Finance Watch calls on the ECB to issue a clearer warning against taking the results of this stress test at face value. More emphasis must be placed on the fact that this was “essentially a learning exercise” with a very constrained scope. A lack of clarity could play into the hands of those who oppose decisive action to address climate risks.
70 billion euro is the only loss number included in the report. It covers only 41 out of 104 significant banks and accounts for only one-third of their total exposures (the report does not give the share of Eurosystem banking assets which were captured by the exercise). Only losses from the three-year scenario are included. This time horizon is at odds with that of climate-change. The ECB remained silent on the estimated effects of its 30-year transition scenarios.
The most severe climate stress test scenario in the report does not include any economic downturn accompanying the negative climate effects. The world GDP features grows by 57% in 2050 compared to 2021 even in the hot house world scenario. This compares strikingly to the projections of -18% global GDP impact in the analyses done by Swiss Re.
Policymakers increasingly look for climate stress test results to drive policy implications. The signalling power of stress tests is particularly important now in the European Union, where banking prudential rules are currently under review and Members of the European Parliament are due to submit their proposals to amend the prudential rules in Capital Requirements Regulation and Directive (CRR/CRD) next week.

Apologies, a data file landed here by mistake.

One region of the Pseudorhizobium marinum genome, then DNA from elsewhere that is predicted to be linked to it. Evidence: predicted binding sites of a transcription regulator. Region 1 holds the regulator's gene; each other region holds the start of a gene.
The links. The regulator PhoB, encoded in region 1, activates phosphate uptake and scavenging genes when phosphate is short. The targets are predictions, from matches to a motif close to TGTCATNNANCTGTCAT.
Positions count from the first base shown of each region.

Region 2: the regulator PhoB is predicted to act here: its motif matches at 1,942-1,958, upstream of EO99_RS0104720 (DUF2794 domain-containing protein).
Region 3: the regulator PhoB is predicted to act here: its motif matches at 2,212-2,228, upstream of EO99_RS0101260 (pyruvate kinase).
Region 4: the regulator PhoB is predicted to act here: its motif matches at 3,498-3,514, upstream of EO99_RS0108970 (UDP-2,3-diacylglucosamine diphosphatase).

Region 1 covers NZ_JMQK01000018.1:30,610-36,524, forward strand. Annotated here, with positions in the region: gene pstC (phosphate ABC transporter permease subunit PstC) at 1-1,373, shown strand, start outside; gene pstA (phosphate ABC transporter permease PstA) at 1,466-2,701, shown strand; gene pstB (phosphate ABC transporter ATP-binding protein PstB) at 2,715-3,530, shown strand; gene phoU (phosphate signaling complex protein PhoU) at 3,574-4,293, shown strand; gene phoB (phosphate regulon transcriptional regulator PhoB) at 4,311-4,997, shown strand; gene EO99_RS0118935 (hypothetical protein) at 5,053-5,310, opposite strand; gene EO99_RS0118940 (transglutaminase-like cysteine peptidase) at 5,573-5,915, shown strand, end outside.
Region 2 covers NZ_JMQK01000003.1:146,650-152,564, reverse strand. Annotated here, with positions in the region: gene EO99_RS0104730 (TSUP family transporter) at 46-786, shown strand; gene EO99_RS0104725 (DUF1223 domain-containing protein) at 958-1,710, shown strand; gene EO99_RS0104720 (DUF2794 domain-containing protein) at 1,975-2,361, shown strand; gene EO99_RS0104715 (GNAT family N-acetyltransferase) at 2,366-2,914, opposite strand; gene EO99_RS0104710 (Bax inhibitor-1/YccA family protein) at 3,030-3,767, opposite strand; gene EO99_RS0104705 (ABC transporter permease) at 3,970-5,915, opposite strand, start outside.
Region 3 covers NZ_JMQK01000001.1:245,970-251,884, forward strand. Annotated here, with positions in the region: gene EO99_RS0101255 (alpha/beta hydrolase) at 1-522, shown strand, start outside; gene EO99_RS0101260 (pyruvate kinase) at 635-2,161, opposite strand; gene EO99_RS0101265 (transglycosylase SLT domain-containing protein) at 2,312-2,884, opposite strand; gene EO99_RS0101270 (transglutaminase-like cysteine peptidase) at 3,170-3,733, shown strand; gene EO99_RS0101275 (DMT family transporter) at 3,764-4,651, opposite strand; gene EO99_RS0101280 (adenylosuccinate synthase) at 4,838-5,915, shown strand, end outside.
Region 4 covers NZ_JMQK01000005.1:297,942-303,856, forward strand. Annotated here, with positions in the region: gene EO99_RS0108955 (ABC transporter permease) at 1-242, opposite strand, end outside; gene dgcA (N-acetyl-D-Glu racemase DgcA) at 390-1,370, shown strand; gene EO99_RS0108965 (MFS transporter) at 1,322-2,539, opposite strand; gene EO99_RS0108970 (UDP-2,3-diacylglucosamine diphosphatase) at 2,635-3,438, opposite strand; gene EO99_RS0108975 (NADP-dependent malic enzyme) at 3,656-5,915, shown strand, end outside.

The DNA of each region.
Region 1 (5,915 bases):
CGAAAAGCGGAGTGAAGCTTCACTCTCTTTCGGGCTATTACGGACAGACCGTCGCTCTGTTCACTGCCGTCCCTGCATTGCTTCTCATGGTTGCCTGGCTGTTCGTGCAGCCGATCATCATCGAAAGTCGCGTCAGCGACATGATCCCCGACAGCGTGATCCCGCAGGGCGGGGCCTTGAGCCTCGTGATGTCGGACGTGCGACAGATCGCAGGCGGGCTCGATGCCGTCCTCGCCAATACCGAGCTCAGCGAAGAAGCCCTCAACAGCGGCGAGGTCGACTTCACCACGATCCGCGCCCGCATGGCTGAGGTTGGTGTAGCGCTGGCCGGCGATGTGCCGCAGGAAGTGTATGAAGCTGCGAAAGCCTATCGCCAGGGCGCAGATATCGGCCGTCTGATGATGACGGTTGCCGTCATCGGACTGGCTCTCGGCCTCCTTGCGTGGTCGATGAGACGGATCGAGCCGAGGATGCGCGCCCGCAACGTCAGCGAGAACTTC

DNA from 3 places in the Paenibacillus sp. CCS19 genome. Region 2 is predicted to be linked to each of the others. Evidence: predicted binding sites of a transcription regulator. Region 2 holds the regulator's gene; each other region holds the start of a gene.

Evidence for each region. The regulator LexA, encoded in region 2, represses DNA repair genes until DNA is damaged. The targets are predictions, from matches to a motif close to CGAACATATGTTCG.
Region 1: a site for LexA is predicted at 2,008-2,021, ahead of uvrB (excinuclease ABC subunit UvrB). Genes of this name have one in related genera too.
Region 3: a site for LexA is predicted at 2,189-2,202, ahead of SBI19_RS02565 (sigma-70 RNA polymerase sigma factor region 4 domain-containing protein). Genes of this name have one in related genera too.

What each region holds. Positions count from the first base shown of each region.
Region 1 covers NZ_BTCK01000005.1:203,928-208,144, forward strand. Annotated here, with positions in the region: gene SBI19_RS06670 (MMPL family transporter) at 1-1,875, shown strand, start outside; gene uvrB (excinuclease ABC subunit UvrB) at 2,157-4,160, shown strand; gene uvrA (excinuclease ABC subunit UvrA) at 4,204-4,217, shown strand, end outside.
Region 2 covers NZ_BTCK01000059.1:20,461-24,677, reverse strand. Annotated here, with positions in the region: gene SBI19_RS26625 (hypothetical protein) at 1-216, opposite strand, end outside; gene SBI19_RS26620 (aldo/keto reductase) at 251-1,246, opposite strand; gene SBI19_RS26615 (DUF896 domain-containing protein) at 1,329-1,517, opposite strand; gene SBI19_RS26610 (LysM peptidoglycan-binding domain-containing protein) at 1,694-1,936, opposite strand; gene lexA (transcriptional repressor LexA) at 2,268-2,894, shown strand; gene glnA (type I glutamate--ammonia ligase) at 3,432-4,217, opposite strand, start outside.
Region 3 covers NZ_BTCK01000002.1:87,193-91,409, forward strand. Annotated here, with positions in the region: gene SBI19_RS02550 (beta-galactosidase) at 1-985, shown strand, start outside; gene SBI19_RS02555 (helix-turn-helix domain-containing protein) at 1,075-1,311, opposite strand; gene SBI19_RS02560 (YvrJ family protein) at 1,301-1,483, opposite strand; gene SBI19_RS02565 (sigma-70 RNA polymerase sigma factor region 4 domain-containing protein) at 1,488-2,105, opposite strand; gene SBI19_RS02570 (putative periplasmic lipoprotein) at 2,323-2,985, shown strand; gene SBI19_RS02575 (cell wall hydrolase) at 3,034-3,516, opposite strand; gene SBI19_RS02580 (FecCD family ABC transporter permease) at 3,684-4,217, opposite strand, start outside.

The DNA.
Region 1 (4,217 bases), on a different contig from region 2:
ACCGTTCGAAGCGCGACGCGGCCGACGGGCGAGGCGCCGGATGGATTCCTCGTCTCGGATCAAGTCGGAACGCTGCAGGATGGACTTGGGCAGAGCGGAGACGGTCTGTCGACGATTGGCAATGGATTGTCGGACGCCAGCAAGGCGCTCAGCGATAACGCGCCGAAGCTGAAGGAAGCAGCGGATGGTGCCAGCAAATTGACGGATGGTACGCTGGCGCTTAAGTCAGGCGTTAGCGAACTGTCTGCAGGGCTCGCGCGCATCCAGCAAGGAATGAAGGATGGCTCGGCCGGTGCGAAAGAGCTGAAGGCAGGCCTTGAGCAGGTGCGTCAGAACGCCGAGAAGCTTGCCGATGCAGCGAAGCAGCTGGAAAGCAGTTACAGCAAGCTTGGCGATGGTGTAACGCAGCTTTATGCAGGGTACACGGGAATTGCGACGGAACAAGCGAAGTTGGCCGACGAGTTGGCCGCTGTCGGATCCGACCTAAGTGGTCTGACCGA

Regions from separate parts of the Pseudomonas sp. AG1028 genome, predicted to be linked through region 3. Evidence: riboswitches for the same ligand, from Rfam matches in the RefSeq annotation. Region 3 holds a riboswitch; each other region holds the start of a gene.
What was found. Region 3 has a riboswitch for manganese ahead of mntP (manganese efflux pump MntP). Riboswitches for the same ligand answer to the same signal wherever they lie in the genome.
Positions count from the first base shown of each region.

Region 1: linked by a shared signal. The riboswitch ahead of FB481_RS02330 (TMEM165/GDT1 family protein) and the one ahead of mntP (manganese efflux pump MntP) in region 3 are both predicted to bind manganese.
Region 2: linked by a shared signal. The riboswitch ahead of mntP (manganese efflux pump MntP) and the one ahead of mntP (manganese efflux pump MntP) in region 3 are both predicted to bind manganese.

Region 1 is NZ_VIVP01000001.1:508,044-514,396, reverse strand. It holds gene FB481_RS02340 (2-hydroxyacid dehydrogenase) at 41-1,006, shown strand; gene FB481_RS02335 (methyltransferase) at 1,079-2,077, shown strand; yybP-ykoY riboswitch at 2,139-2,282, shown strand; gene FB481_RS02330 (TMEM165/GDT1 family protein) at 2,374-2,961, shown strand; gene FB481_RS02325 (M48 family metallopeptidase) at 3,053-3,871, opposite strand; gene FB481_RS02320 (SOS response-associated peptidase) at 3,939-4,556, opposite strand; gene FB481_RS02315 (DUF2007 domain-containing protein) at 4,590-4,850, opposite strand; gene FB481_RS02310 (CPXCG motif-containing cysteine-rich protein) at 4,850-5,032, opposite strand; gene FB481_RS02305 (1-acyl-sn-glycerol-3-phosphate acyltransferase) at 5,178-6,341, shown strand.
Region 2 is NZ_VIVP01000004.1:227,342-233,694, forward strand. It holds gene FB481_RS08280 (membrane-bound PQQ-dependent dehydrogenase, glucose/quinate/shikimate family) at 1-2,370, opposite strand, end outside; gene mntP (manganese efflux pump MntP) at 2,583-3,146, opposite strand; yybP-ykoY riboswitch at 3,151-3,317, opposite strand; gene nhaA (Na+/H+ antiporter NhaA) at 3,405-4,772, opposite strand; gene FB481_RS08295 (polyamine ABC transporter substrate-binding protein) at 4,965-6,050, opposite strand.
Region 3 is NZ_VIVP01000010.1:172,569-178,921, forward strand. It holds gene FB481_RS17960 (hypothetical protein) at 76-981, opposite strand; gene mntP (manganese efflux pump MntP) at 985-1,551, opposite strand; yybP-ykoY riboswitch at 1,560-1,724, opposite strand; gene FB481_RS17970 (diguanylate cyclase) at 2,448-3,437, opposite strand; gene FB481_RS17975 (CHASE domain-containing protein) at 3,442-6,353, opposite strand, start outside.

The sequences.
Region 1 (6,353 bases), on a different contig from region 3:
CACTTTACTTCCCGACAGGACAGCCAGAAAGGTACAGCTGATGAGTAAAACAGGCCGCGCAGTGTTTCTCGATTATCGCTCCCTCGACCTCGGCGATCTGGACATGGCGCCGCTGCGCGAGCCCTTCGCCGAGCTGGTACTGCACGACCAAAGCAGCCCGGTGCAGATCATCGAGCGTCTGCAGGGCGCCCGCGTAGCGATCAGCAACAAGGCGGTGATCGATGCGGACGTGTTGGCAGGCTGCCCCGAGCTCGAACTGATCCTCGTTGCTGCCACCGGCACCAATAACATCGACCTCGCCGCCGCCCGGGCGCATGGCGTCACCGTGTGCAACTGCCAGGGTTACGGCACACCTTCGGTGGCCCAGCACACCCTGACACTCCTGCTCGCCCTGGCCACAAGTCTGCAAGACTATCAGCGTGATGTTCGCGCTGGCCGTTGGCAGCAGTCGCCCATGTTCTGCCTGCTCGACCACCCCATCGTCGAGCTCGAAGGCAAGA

Julia Symon, Head of Research & Advocacy at Finance Watch said:
“Today, there are many “known unknowns”, but there are even more “unknown unknowns” when it comes to climate risk. Regulators should pay attention to the alarming insights in the ECB report, such as the fact that global systemically important banks hold the largest share of exposures to the most carbon-intensive industries. Risk concentration in the largest systemically important banks means we could end up back at the too-big-to-fail scenario once climate risks start materialising.
At the same time, I strongly caution policymakers against taking the results of this stress test at face value, especially those in the EU who are currently designing prudential measures to address climate-related risks. Work is ongoing to improve the climate stress test, but right now, it’s still very much a “learning exercise”.”